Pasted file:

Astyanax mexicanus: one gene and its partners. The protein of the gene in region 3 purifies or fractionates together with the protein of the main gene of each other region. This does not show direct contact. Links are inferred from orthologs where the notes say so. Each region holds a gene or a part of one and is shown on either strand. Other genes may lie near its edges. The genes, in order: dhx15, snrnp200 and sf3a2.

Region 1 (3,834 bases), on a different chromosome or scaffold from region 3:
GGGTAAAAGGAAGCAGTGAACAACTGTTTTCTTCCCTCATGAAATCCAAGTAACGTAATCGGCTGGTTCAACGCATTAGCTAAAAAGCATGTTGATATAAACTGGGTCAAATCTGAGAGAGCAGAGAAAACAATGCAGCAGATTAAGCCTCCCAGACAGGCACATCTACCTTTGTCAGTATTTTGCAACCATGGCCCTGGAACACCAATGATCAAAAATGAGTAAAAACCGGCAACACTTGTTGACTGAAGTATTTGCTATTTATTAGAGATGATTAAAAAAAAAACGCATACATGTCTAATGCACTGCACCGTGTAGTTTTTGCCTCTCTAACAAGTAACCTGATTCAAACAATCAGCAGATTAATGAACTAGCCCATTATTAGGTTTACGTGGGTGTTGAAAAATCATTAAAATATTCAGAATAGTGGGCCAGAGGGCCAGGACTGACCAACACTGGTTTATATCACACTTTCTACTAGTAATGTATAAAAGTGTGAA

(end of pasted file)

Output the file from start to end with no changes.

Astyanax mexicanus: one gene and its partners. The protein of the gene in region 3 purifies or fractionates together with the protein of the main gene of each other region. This does not show direct contact. Links are inferred from orthologs where the notes say so. Each region holds a gene or a part of one and is shown on either strand. Other genes may lie near its edges. The genes, in order: dhx15, snrnp200 and sf3a2.

Region 1 (3,834 bases), on a different chromosome or scaffold from region 3:
GGGTAAAAGGAAGCAGTGAACAACTGTTTTCTTCCCTCATGAAATCCAAGTAACGTAATCGGCTGGTTCAACGCATTAGCTAAAAAGCATGTTGATATAAACTGGGTCAAATCTGAGAGAGCAGAGAAAACAATGCAGCAGATTAAGCCTCCCAGACAGGCACATCTACCTTTGTCAGTATTTTGCAACCATGGCCCTGGAACACCAATGATCAAAAATGAGTAAAAACCGGCAACACTTGTTGACTGAAGTATTTGCTATTTATTAGAGATGATTAAAAAAAAAACGCATACATGTCTAATGCACTGCACCGTGTAGTTTTTGCCTCTCTAACAAGTAACCTGATTCAAACAATCAGCAGATTAATGAACTAGCCCATTATTAGGTTTACGTGGGTGTTGAAAAATCATTAAAATATTCAGAATAGTGGGCCAGAGGGCCAGGACTGACCAACACTGGTTTATATCACACTTTCTACTAGTAATGTATAAAAGTGTGAA